Trump himself overstated the case for fracking, claiming at one point that “If you don’t do fracking in Pennsylvania, 900,000 jobs and your energy bills will triple,” and later increasing the apparent number of jobs at stake to 940,000. It’s not clear where those numbers came from: Economists put the number of Pennsylvania fracking jobs at one-thirtieth that number.

Other attacks on Biden arguably struck closer to home. Trump correctly noted that as a Senator Biden had voted – along with a bipartisan majority in Congress – to authorize the Iraq War, and that as vice president he opposed the Obama administration’s successful strike on Osama bin Laden. He also alluded to statements Biden made hailing China’s economic rise as “a positive development.”

Trump made credible claims to his administration's own foreign policy successes, like helping to broker a peace deal between Israel and the United Arab Emirates – “the first Middle East peace deal in decades.”

Meanwhile Trump revisited criticisms of voting by mail, which has already become a flashpoint of controversy in the upcoming election. “These mail-in ballots are a disgrace,” he said, just before urging his supporters to fill them out and then track the progress of their ballots.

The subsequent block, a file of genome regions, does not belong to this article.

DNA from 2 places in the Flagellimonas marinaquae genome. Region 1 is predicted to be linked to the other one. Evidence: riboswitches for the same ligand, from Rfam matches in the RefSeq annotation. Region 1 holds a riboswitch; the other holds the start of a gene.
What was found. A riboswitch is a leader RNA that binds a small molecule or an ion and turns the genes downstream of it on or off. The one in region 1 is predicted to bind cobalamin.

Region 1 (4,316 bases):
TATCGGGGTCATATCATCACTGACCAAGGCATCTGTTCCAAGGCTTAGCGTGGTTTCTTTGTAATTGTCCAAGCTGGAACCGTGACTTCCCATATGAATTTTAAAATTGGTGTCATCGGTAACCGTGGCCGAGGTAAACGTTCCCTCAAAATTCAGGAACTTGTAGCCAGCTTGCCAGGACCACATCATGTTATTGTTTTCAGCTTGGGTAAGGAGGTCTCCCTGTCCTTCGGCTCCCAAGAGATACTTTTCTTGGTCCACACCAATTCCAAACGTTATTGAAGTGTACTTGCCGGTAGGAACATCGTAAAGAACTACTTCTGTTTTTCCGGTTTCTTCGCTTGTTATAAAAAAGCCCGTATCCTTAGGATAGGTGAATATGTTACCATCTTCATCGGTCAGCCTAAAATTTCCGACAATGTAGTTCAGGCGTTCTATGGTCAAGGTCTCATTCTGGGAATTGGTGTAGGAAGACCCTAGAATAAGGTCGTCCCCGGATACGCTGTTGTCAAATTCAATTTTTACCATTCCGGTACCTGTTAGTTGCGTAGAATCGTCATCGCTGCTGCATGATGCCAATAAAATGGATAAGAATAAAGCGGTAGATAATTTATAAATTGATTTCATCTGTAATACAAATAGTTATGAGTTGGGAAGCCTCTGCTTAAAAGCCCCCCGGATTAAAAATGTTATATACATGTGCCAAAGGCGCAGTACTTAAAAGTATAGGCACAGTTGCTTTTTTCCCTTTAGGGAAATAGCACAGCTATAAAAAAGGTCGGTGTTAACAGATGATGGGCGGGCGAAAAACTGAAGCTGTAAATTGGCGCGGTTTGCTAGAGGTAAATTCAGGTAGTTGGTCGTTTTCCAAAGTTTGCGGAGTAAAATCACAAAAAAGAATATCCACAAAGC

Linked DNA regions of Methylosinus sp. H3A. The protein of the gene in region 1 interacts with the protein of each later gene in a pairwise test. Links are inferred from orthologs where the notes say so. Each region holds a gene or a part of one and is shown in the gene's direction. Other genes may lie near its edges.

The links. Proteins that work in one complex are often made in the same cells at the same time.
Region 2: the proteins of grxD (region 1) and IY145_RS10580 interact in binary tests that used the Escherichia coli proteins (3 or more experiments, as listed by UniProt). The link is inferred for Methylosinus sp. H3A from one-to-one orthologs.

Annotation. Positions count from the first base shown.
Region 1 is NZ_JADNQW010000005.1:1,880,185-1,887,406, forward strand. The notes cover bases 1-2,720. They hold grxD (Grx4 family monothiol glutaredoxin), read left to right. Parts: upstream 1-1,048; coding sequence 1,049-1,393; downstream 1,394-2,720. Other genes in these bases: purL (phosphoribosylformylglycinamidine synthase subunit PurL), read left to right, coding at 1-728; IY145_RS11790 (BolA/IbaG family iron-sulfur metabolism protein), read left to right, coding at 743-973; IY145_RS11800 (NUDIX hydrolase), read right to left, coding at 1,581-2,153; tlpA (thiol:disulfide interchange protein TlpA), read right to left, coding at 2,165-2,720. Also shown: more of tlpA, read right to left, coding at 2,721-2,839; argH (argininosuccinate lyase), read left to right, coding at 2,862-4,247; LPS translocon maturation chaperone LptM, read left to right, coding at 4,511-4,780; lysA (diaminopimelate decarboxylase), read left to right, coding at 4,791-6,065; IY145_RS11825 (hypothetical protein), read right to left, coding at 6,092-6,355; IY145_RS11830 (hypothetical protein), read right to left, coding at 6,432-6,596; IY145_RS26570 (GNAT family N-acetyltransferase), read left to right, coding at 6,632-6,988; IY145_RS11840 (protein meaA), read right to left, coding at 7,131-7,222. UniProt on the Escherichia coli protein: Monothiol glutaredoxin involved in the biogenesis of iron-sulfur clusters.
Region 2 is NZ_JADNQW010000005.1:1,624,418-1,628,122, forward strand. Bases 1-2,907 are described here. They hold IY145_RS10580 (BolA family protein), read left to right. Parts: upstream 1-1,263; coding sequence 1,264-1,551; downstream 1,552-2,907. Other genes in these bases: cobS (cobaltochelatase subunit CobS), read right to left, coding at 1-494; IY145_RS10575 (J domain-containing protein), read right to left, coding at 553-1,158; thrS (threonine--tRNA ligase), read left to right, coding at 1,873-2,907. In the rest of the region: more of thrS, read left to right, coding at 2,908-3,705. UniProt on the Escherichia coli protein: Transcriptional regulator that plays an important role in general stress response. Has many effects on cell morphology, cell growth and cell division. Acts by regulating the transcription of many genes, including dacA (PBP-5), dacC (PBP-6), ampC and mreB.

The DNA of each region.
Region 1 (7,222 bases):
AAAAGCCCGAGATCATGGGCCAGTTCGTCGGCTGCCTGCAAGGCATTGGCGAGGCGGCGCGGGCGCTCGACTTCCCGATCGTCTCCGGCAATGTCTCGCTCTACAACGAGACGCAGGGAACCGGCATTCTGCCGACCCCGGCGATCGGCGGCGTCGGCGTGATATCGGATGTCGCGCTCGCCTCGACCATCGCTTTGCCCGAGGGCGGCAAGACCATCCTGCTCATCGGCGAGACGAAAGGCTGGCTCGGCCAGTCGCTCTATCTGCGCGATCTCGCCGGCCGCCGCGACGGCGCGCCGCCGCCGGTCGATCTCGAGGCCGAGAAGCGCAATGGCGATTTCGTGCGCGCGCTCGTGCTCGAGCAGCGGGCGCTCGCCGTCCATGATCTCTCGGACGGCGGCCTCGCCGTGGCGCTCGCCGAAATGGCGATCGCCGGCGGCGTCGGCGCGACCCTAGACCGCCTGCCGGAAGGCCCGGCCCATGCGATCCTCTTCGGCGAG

Trump suggested that his supporters vote in-person on Election Day if their mail-in ballots weren’t tabulated. Some observers heard that as echoing statements Trump made urging voters in North Carolina to vote twice, though it is not clear that’s what Trump intended, and in any case state voting procedures would bar it. Polling place officials will know who has requested mail-in ballots, and those on that list would only be permitted to complete a provisional ballot, which would be counted later only if the mail-in ballot is not be received.